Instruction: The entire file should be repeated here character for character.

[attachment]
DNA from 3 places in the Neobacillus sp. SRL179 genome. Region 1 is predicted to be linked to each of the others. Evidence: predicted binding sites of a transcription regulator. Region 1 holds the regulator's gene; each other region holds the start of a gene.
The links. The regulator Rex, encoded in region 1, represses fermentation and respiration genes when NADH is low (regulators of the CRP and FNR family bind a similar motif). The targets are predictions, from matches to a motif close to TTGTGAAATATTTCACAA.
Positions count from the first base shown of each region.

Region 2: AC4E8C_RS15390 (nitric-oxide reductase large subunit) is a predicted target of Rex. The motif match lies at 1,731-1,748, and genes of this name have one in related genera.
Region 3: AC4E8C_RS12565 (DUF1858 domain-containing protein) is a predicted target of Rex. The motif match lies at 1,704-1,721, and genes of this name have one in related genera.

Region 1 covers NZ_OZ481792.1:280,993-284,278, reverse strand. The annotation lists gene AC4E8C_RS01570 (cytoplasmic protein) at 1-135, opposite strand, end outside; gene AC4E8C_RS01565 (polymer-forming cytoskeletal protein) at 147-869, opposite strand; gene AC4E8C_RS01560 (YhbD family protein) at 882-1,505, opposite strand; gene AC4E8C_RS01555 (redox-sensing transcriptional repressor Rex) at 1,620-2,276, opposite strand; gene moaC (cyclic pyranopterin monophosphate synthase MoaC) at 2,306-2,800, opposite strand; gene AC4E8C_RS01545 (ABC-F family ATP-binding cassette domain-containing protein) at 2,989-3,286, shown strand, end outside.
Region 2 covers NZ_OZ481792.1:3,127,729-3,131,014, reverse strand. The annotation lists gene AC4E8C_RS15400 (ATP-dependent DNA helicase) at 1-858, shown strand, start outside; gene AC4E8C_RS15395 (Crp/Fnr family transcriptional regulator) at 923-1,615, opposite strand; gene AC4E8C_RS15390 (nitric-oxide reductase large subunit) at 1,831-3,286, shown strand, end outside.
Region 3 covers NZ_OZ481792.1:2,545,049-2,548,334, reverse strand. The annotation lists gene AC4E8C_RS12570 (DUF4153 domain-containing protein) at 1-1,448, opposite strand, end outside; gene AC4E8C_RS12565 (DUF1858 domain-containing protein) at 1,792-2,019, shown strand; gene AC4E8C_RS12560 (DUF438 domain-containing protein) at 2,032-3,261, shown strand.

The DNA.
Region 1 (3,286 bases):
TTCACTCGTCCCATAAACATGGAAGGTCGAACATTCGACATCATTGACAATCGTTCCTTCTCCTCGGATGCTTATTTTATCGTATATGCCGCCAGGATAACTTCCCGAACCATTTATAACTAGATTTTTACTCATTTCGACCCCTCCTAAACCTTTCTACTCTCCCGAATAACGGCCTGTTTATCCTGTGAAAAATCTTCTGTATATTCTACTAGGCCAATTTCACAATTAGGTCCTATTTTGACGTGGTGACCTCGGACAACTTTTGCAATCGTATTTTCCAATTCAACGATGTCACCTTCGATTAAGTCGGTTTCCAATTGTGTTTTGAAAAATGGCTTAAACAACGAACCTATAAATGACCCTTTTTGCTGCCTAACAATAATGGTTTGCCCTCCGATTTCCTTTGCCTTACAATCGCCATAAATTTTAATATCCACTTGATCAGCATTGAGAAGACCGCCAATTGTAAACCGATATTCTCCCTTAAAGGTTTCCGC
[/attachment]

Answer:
DNA from 3 places in the Neobacillus sp. SRL179 genome. Region 1 is predicted to be linked to each of the others. Evidence: predicted binding sites of a transcription regulator. Region 1 holds the regulator's gene; each other region holds the start of a gene.
The links. The regulator Rex, encoded in region 1, represses fermentation and respiration genes when NADH is low (regulators of the CRP and FNR family bind a similar motif). The targets are predictions, from matches to a motif close to TTGTGAAATATTTCACAA.
Positions count from the first base shown of each region.

Region 2: AC4E8C_RS15390 (nitric-oxide reductase large subunit) is a predicted target of Rex. The motif match lies at 1,731-1,748, and genes of this name have one in related genera.
Region 3: AC4E8C_RS12565 (DUF1858 domain-containing protein) is a predicted target of Rex. The motif match lies at 1,704-1,721, and genes of this name have one in related genera.

Region 1 covers NZ_OZ481792.1:280,993-284,278, reverse strand. The annotation lists gene AC4E8C_RS01570 (cytoplasmic protein) at 1-135, opposite strand, end outside; gene AC4E8C_RS01565 (polymer-forming cytoskeletal protein) at 147-869, opposite strand; gene AC4E8C_RS01560 (YhbD family protein) at 882-1,505, opposite strand; gene AC4E8C_RS01555 (redox-sensing transcriptional repressor Rex) at 1,620-2,276, opposite strand; gene moaC (cyclic pyranopterin monophosphate synthase MoaC) at 2,306-2,800, opposite strand; gene AC4E8C_RS01545 (ABC-F family ATP-binding cassette domain-containing protein) at 2,989-3,286, shown strand, end outside.
Region 2 covers NZ_OZ481792.1:3,127,729-3,131,014, reverse strand. The annotation lists gene AC4E8C_RS15400 (ATP-dependent DNA helicase) at 1-858, shown strand, start outside; gene AC4E8C_RS15395 (Crp/Fnr family transcriptional regulator) at 923-1,615, opposite strand; gene AC4E8C_RS15390 (nitric-oxide reductase large subunit) at 1,831-3,286, shown strand, end outside.
Region 3 covers NZ_OZ481792.1:2,545,049-2,548,334, reverse strand. The annotation lists gene AC4E8C_RS12570 (DUF4153 domain-containing protein) at 1-1,448, opposite strand, end outside; gene AC4E8C_RS12565 (DUF1858 domain-containing protein) at 1,792-2,019, shown strand; gene AC4E8C_RS12560 (DUF438 domain-containing protein) at 2,032-3,261, shown strand.

The DNA.
Region 1 (3,286 bases):
TTCACTCGTCCCATAAACATGGAAGGTCGAACATTCGACATCATTGACAATCGTTCCTTCTCCTCGGATGCTTATTTTATCGTATATGCCGCCAGGATAACTTCCCGAACCATTTATAACTAGATTTTTACTCATTTCGACCCCTCCTAAACCTTTCTACTCTCCCGAATAACGGCCTGTTTATCCTGTGAAAAATCTTCTGTATATTCTACTAGGCCAATTTCACAATTAGGTCCTATTTTGACGTGGTGACCTCGGACAACTTTTGCAATCGTATTTTCCAATTCAACGATGTCACCTTCGATTAAGTCGGTTTCCAATTGTGTTTTGAAAAATGGCTTAAACAACGAACCTATAAATGACCCTTTTTGCTGCCTAACAATAATGGTTTGCCCTCCGATTTCCTTTGCCTTACAATCGCCATAAATTTTAATATCCACTTGATCAGCATTGAGAAGACCGCCAATTGTAAACCGATATTCTCCCTTAAAGGTTTCCGC